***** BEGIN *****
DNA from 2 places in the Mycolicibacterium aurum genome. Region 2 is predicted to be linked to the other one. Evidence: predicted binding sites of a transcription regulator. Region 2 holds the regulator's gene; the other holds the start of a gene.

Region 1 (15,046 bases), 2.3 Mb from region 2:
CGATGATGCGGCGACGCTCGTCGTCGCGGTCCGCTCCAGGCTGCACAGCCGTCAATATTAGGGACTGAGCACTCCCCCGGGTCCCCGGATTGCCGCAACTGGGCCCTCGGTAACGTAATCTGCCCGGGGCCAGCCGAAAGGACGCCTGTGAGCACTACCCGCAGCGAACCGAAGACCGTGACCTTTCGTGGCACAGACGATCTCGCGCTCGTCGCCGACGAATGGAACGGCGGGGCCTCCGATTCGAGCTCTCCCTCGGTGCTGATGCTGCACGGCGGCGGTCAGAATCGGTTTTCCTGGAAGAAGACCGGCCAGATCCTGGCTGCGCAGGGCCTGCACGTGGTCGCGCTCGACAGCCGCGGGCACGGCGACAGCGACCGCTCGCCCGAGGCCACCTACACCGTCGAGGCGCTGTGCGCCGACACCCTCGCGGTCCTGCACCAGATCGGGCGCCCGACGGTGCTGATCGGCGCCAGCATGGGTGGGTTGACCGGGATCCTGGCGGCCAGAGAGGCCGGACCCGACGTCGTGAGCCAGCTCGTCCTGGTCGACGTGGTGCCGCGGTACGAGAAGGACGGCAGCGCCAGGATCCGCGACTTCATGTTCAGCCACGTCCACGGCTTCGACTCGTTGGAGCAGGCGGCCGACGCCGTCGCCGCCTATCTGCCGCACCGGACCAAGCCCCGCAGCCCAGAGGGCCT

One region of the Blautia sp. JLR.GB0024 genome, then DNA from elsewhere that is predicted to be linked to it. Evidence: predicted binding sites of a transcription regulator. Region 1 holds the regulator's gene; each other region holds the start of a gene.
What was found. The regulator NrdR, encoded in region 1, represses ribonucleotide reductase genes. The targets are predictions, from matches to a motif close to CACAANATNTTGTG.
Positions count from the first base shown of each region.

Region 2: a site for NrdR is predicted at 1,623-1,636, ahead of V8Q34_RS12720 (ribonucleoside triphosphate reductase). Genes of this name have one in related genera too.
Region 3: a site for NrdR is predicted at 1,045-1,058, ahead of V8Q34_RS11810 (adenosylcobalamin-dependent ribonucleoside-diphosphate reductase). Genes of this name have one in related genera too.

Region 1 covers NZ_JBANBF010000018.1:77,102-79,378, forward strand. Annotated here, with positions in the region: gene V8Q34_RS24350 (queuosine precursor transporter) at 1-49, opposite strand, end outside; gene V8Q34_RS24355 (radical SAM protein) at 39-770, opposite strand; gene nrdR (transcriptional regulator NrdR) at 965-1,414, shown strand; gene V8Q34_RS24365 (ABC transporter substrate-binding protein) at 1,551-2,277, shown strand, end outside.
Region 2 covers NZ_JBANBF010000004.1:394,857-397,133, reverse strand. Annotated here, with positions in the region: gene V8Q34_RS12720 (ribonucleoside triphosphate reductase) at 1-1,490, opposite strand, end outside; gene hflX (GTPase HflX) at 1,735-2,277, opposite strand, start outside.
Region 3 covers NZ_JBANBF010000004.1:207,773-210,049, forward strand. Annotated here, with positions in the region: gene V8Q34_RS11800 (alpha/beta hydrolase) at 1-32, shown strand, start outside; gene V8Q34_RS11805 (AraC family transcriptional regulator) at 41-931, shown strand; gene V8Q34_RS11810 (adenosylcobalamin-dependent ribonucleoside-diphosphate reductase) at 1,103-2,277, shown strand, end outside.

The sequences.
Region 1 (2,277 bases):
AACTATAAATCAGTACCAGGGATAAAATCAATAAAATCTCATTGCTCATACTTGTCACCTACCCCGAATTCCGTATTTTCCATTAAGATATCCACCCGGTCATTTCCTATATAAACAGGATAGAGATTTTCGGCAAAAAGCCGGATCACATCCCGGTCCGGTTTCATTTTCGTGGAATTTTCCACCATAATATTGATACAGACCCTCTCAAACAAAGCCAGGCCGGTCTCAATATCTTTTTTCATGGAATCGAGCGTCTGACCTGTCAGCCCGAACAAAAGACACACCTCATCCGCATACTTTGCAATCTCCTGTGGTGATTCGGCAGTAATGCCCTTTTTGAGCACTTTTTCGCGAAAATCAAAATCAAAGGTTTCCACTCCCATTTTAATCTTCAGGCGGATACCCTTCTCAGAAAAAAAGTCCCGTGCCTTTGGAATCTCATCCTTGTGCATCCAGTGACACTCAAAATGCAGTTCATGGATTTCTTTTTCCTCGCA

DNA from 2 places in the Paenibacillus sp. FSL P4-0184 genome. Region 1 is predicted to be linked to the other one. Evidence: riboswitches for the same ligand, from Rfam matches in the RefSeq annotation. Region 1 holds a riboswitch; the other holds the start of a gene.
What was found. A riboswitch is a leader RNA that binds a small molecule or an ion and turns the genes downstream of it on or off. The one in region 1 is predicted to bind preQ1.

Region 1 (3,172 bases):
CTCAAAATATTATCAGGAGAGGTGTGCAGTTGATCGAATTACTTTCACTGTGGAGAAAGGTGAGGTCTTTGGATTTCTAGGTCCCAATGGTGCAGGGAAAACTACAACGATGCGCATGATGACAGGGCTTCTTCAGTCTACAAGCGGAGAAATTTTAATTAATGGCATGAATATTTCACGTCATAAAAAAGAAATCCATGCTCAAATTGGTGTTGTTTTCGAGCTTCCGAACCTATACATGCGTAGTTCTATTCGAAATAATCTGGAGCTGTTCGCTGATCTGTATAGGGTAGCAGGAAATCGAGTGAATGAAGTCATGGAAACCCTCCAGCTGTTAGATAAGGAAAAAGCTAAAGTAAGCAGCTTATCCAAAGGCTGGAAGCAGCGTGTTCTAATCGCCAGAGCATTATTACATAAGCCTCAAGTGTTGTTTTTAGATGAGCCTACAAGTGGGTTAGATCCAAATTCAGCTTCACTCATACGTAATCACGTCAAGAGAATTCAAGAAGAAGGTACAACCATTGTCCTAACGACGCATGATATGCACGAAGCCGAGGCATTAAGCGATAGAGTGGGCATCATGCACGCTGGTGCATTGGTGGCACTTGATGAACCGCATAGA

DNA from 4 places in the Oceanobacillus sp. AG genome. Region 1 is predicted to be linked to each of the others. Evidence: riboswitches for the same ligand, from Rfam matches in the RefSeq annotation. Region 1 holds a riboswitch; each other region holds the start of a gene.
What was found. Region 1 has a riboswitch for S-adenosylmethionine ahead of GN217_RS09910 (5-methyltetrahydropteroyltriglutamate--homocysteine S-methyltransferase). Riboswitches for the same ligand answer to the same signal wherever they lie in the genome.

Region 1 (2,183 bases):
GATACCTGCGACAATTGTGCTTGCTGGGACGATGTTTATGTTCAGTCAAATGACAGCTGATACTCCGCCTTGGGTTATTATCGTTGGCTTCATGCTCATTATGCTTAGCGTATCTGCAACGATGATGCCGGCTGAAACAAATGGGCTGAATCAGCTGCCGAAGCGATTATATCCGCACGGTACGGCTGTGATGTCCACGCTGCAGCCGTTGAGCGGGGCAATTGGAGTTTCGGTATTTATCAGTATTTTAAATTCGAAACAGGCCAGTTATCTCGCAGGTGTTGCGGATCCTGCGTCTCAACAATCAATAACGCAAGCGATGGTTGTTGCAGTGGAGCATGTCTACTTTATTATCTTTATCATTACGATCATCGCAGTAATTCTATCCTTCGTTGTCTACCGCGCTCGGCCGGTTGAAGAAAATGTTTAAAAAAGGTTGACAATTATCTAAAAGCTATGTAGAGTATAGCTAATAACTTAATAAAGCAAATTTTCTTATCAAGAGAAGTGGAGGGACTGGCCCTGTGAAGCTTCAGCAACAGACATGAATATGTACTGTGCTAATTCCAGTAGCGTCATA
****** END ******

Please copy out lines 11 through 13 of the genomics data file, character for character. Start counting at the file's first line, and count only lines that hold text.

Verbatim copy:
Region 3 covers NZ_JBANBF010000004.1:207,773-210,049, forward strand. Annotated here, with positions in the region: gene V8Q34_RS11800 (alpha/beta hydrolase) at 1-32, shown strand, start outside; gene V8Q34_RS11805 (AraC family transcriptional regulator) at 41-931, shown strand; gene V8Q34_RS11810 (adenosylcobalamin-dependent ribonucleoside-diphosphate reductase) at 1,103-2,277, shown strand, end outside.

The sequences.
Region 1 (2,277 bases):